Any other reason perhaps? It may be since it is being used with 3.3V rather than 5V, not sure.
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by Gert van Loo » Wed Mar 21, 2012 9:08 pm
Beware that GPIO0 and GPIO1 are preset to be used as I2C interface. So there are 1K8 pulls up resistor on the board.

I have mentioned that elsewhere but the problem is that all these snippet of wisdom I provide are spread around the various forums.

Pull-up and pull-down: Check the data sheet!! There are some enabled from reset. I think they are listed in the GPIO ALT table.

I have not yet release the gertboard demo code used for the video but that code enables the pull-up on GPIO24 & 25 using:

// enable pull-up on GPIO24&25
GPIO_PULL = 2;
short_wait();
// clock on GPIO 24 & 25 (bit 24 & 25 set)
GPIO_PULLCLK0 = 0x03000000;
short_wait();
GPIO_PULL = 0;
GPIO_PULLCLK0 = 0;
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by Frank Buss » Wed Mar 21, 2012 9:41 pm
Maybe a good place to collect your wisdom, like the pull up resistors on the board, could be http://elinux.org/RPi_Low-leve.....eripherals , which then should be referenced by the FAQ.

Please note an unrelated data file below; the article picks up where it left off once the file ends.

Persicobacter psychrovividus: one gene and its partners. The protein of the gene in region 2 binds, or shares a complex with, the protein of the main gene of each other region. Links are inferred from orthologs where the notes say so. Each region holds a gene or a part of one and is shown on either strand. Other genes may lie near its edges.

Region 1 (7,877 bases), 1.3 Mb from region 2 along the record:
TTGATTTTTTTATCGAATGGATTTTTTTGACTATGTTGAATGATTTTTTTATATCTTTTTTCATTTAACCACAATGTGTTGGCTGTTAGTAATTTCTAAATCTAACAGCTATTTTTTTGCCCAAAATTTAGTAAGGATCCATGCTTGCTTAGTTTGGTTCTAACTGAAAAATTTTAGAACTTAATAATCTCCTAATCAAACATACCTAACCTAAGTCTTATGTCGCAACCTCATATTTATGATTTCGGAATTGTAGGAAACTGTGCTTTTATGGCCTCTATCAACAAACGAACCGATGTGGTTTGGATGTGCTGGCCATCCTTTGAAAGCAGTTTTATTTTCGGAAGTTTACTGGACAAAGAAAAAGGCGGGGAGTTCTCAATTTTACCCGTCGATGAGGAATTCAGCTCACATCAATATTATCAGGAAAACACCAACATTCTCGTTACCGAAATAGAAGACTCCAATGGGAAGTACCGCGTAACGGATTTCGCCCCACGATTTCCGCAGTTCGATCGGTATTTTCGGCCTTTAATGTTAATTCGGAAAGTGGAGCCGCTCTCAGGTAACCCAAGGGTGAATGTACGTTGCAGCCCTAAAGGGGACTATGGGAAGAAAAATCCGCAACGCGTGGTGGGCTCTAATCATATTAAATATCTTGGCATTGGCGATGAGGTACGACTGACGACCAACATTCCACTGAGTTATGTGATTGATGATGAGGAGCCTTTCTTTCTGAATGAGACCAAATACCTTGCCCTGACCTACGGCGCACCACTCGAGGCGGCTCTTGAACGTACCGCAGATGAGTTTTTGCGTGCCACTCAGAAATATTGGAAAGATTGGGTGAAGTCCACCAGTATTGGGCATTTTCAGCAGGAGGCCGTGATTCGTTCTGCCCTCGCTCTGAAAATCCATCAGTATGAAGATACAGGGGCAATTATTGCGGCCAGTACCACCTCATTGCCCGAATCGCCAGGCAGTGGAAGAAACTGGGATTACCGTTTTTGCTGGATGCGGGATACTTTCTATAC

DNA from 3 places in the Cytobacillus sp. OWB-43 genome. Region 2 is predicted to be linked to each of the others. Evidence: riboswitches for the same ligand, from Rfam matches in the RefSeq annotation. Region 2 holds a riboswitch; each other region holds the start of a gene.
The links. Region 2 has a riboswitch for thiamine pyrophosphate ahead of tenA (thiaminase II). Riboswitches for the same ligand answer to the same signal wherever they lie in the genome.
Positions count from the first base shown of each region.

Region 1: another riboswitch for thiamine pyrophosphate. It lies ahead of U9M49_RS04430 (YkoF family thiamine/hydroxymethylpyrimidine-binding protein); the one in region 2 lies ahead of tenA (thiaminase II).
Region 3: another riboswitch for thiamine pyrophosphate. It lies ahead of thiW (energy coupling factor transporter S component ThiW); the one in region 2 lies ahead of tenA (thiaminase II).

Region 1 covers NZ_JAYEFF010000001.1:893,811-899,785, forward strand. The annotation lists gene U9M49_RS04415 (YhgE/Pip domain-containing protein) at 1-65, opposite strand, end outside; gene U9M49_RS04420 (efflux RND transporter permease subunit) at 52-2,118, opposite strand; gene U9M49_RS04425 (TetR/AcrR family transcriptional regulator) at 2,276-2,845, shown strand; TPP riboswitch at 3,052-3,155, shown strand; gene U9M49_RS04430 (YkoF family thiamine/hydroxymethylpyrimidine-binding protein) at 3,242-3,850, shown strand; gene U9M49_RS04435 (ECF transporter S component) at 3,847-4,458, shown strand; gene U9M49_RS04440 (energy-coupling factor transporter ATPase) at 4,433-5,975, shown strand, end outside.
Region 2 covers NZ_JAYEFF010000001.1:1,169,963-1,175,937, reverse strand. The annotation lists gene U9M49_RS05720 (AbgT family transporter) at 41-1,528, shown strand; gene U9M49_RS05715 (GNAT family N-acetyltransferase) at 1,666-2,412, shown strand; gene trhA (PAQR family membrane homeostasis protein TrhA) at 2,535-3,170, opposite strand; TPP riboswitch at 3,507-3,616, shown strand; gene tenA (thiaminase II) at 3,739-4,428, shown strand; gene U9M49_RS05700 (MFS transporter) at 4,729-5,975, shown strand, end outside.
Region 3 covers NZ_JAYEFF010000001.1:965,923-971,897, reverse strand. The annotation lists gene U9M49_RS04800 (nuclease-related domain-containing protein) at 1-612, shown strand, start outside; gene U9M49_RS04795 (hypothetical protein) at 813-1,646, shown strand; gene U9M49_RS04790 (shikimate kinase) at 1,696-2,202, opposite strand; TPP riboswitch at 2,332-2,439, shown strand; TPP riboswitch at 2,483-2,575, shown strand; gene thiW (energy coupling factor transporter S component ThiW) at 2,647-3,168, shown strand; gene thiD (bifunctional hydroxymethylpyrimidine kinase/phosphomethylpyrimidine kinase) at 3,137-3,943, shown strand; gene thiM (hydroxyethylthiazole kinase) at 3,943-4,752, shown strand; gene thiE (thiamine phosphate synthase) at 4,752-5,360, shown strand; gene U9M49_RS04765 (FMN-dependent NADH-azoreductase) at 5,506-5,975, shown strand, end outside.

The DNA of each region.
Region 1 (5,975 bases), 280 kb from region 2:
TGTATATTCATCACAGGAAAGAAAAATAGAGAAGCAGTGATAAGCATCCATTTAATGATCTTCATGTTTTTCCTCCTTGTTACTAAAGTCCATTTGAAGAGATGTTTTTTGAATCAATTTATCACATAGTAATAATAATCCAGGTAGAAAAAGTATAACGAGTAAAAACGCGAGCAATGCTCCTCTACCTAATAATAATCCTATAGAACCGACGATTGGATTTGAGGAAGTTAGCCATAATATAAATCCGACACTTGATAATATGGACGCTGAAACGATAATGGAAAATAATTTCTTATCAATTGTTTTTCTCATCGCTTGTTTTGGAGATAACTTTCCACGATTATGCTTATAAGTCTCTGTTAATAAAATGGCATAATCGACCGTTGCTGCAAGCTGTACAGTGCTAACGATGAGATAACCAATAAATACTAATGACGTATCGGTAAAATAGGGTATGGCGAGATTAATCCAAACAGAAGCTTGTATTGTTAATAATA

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by meltwater » Thu Mar 22, 2012 9:50 am
I imagine the whole Pull Up/Down side of it will need some careful explanation at some point for the specifics involved with the RPi.  The source/sink side is also a can of worms too.

I saw the section in the RPi datasheet on the pull up/down registers.  It is something I'll leave for others to explain better I think, I've sided on the cautious side for now and made my testing bits flexible (until I have a go with it I don't want to assume too much of what is needed and what isn't).

Thanks for the code example for setting the registers, seems fine.  Depending on what standard libs are available etc, the guide can be reworked to use less components etc if the software bit is simple enough (nice thing is software hides all of it away, so the hardware is simpler).

We need a Gert wisdom collector…

If you do have random notes you would like put in there then feel free to PM me with it and I can put it in.

Agreed, it can go in the wiki (don't worry about formatting/structure, that can be resolved after).

Reference to where it comes from will be handy though (so we can bring it up if it is wrong…"well Gert said this…") ;)

EDIT: Double Check: Is [Pin12] GPIO1 one of the PWM pins as stated in the wiki?
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by rPiWM » Fri Mar 23, 2012 4:48 pm
eggn1n3 said:


You would expect that as this is a Broadcom chip (BCM2835), Broadcom would have some documentation about the GPIO lines and corresponding addresses (it could be that the Raspberry Pi does not use all of the available IO pins of course).
If these IO addresses are known, you could do something like this:
http://forum.sparkfun.com/view.....hp?p=52483
As Eben is working for Broadcom, would he know?